As for the currency situation, Paul Krugman had an interesting pound/euro chart in his last blogpost:

    http://krugman.blogs.nytimes.com/2016/10/11/notes-on-brexit-and-the-pound/

    You’ll note the pound suddenly increasing in value in 2015 thanks to the ECJ doing super-QE plus negative interest rates for banks depositing with them. Their aim was to devalue the euro at our expense. All that has happened now is that the correct value has been restored. There is a currency war out there, an the UK is unexpectedly winning thanks to Brexit. It’s a pity the chicken little remainers can’t see it.

    As for Unilever – see my post higher up in the thread about how they are trying to increase prices in the ROI. I expect a long screed from you explaining why this is Brexit’s fault!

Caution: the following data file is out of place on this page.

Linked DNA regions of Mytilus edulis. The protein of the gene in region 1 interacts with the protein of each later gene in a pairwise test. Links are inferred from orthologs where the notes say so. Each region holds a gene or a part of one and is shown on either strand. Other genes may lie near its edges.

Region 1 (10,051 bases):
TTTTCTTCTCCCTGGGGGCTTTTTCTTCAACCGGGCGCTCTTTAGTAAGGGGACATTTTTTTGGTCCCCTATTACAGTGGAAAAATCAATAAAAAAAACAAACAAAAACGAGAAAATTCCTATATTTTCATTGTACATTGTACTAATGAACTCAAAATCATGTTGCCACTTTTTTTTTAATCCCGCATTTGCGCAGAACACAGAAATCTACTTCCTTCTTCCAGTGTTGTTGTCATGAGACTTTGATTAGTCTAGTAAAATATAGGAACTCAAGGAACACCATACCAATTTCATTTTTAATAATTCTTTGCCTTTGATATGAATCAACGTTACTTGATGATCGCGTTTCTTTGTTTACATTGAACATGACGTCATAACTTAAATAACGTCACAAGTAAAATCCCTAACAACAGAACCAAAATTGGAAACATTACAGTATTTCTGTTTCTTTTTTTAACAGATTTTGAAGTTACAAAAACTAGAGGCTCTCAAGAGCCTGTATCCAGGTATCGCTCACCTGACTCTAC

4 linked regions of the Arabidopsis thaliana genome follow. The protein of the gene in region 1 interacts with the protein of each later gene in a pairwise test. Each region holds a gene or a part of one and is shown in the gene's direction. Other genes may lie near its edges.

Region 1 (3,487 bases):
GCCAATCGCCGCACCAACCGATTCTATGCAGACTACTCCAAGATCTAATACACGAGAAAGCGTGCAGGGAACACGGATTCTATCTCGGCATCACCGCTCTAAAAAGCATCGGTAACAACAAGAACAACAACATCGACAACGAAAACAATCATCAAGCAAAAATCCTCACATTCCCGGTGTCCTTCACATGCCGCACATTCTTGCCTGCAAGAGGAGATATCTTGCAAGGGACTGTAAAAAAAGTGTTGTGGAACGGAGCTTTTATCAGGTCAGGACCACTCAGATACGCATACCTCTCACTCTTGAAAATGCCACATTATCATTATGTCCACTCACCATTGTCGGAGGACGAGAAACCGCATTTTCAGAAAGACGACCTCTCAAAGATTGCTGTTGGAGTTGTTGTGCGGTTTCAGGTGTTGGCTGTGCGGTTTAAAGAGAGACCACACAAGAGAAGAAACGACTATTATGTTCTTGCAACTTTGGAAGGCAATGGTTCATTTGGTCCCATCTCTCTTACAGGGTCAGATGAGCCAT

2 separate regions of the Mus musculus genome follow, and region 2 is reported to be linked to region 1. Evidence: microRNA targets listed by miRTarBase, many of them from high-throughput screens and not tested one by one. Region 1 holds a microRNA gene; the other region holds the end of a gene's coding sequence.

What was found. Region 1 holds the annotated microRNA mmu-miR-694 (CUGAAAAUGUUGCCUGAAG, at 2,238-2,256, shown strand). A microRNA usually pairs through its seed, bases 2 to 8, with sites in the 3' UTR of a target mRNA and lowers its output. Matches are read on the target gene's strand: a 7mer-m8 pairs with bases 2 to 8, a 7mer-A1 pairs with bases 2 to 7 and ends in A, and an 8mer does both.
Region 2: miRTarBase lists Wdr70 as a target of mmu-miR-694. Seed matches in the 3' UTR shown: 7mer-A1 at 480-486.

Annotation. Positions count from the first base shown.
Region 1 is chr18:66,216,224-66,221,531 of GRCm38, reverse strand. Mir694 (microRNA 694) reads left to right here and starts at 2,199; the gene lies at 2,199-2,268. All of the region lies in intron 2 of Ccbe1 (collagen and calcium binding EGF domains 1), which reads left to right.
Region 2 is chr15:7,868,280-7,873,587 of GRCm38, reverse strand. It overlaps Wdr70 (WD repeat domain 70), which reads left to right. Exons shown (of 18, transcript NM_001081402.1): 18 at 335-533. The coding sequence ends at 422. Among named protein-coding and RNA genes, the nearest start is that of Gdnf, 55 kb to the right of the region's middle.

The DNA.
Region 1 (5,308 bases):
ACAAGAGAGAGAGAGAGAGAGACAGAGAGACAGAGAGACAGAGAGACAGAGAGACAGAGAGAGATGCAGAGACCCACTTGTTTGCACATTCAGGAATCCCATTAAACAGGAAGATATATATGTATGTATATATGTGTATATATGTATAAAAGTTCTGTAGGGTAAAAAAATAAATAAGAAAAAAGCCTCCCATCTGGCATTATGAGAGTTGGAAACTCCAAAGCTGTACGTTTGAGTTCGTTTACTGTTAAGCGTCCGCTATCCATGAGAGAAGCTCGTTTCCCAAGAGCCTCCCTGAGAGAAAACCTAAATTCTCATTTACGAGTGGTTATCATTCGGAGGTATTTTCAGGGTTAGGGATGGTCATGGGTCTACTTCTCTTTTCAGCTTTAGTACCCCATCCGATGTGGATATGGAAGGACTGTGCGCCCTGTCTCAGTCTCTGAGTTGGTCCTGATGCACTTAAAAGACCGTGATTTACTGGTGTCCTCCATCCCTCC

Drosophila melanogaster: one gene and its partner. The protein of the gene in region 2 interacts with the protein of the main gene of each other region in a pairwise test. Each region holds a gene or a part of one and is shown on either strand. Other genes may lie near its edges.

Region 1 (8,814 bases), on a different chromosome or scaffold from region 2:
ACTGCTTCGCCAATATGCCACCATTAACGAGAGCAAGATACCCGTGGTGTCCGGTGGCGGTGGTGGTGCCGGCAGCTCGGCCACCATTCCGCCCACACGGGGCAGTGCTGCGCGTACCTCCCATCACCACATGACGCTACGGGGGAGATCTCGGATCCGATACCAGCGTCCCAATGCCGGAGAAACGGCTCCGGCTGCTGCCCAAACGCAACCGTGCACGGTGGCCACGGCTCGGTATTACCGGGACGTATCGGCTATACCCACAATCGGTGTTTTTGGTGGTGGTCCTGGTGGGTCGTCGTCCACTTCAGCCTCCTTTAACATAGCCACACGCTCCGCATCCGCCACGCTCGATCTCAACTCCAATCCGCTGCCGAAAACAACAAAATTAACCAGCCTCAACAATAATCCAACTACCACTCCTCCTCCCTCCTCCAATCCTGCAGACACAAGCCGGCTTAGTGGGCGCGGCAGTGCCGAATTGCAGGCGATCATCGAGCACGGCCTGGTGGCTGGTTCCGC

44. That should say ECB not ECJ.

  45. Candy,

    “Their aim was to devalue the euro at our expense. ”

    Utter Little Englander codswollop.

    The ECB took these measures effective or not to boost the flagging Eurozone economy. Yes that had an impact on Sterling, but all major central bank actions to deal with domestic issues have impacts of currencies.

    You might think, Europe and indeed the World revolves around Britain, circling like sharks out to eat us, but that’s paranoia not fact.

    Peter.

  46. Chrislane
    I do not expect the new boundaries to be approved. Too many Tory MPs are opposed to them – particularly the reduction in the number of MPs.

  47. @Peter Cairns